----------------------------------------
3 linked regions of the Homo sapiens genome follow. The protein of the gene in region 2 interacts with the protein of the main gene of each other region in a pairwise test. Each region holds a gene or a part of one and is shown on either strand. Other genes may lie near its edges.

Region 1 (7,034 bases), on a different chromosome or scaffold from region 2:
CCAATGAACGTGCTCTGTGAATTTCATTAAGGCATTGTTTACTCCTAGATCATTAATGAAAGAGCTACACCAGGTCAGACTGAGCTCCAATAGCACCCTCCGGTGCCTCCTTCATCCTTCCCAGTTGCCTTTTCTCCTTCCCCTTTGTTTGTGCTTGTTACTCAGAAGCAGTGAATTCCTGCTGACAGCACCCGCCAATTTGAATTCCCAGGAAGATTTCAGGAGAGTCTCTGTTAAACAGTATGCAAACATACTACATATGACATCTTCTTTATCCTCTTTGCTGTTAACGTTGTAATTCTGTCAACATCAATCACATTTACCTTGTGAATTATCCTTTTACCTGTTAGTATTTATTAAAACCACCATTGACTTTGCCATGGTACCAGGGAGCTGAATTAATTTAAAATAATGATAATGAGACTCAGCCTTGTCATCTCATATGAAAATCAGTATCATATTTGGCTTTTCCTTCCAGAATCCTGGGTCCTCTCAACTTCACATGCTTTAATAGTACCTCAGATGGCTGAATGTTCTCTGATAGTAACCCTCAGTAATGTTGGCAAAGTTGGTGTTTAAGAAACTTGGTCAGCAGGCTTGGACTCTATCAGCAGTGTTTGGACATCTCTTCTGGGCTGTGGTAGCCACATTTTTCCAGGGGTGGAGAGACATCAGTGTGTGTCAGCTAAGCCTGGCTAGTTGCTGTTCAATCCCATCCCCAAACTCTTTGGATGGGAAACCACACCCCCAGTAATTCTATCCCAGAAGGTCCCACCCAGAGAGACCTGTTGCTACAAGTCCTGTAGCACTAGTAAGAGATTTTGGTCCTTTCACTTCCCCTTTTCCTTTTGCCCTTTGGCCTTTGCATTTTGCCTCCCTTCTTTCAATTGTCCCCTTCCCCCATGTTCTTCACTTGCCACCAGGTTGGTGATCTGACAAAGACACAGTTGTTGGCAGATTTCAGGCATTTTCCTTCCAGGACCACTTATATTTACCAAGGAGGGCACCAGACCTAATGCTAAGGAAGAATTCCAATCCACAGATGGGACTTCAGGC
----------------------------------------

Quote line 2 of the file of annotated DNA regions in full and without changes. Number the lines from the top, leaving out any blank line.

Region 1 (7,034 bases), on a different chromosome or scaffold from region 2: